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A dispute involving access to digital coupons could end up before the U.S. Supreme Court, after a federal appeals court ruled that a Florida-based grocery chain has no obligation to make its website and digital coupon platform accessible to the visually impaired.

The 11th U.S. Circuit Court of Appeals has reversed a lower court’s 2017 decision that found in favor of Juan Carlos Gil. Gil, who is legally blind, had filed suit against Winn-Dixie, arguing that the grocer’s website is not compatible with screen reader software, denying him equal access to the digital coupons and prescription refill service available on the site. A federal judge agreed, finding Winn-Dixie to be in violation of the Americans with Disabilities Act.

“Winn-Dixie has violated the ADA because the inaccessibility of its website has denied Gil the full and equal enjoyment of the goods, services, facilities, privileges, advantages, or accommodations that Winn-Dixie offers to its sighted customers,” the judge ruled. It was a potentially precedent-setting ruling – the first of its kind to go to trial and end with a determination that merchants’ websites are subject to the same public accessibility laws as physical stores.

But Winn-Dixie appealed the ruling, and the appeals court came to a different conclusion. The ADA applies only to “tangible, physical places,” the court explained. Therefore, “websites are not a place of public accommodation” covered by accessibility laws. “Despite any inconveniences,” the court determined, Gil’s inability to load digital coupons to his loyalty card or order prescription refills online does not prevent him from “accessing the goods, services, privileges, or advantages of Winn-Dixie’s physical stores.” It’s still possible for him to refill his prescriptions in person, or redeem paper coupons in the store by “ask(ing) a friend to read the newspaper coupons to him or ask(ing) Winn-Dixie employees for assistance,” as he said he had done for many years.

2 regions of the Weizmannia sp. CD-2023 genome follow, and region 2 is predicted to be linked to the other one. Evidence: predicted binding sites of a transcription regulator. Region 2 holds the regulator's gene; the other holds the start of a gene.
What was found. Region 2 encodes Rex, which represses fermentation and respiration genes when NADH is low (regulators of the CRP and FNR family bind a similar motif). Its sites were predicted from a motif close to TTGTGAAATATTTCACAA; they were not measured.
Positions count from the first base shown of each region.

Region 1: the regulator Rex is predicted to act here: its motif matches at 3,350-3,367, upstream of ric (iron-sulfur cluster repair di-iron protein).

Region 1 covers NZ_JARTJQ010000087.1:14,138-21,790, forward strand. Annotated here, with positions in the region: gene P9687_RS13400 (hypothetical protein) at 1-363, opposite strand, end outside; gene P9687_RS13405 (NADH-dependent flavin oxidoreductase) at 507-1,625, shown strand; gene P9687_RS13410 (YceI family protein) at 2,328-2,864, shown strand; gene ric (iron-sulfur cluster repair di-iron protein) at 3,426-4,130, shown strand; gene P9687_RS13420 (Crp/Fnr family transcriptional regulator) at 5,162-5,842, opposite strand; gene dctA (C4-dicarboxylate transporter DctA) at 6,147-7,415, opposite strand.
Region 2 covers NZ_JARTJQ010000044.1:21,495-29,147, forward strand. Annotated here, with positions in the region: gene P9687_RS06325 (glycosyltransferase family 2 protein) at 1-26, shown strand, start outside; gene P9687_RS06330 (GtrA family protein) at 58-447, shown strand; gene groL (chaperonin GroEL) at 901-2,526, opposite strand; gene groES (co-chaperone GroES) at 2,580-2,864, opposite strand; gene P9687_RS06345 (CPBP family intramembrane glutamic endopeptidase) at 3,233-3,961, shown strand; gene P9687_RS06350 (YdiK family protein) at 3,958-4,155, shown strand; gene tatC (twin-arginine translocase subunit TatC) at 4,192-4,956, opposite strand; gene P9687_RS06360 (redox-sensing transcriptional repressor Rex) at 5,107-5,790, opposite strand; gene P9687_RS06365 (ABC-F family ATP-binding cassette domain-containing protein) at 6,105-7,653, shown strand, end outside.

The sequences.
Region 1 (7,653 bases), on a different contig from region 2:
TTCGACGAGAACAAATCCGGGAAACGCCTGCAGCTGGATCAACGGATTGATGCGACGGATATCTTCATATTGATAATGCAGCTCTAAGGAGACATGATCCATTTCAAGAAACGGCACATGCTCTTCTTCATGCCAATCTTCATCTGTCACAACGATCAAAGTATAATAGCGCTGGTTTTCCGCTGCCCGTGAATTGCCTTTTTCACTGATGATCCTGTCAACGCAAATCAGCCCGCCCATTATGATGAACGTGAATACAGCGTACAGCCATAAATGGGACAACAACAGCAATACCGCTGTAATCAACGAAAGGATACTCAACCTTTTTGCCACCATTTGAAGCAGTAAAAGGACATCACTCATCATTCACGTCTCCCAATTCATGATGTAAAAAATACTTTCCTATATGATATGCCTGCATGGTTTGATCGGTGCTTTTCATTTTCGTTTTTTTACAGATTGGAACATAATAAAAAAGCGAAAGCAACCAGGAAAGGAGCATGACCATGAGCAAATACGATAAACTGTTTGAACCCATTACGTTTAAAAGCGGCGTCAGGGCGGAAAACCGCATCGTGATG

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It’s not an ideal situation, the court acknowledged, but it explained that its hands are tied. “We… recognize that for many Americans like Gil, inaccessibility online can be a significant inconvenience,” the ruling read. But “absent congressional action that broadens the definition of ‘places of public accommodation’ to include websites, we cannot extend ADA liability to the facts presented to us here.”

The ruling, however, was not unanimous. A dissenting opinion sided with Gil. “Winn-Dixie’s visually-impaired customers… were treated differently than its sighted customers and denied the full and equal enjoyment of services, privileges, and advantages offered by Winn-Dixie stores,” the dissent read. “This inferior treatment amounted to disability discrimination by the operator of a place of public accommodation.”

While Gil is free to use paper coupons with assistance from a sighted individual, the dissent argued “there can be no doubt that, with its coupon-linking tool, available only to those who could use Winn-Dixie’s website, Winn-Dixie failed to offer like treatment to its disabled and nondisabled customers. Rather, it privileged nondisabled customers, offering them a more convenient and effective way to obtain discounts inside Winn-Dixie stores.”

The dissent concluded that “Congress’s intent in passing the (ADA) was to comprehensively eradicate disability discrimination,” so it should be interpreted broadly. Otherwise, “the majority opinion gives stores and restaurants license to provide websites and apps that are inaccessible to visually-impaired customers so long as those customers can access an inferior version of these public accommodations’ offerings. That result cannot be squared with the ADA.”

Gil’s attorney, needless to say, agrees with the dissent and not with the majority ruling. He has indicated that he plans to appeal the ruling to the Supreme Court to settle the issue once and for all.

Pending the resolution of the case, Gil says he no longer shops at Winn-Dixie, even though it had long been “his main grocery store because of its low prices.” The ability to access digital coupons could make those prices even lower for him – and an agreeable ruling from the highest court in the land could ensure that others in his situation will gain equal access to discounts on their groceries, too.

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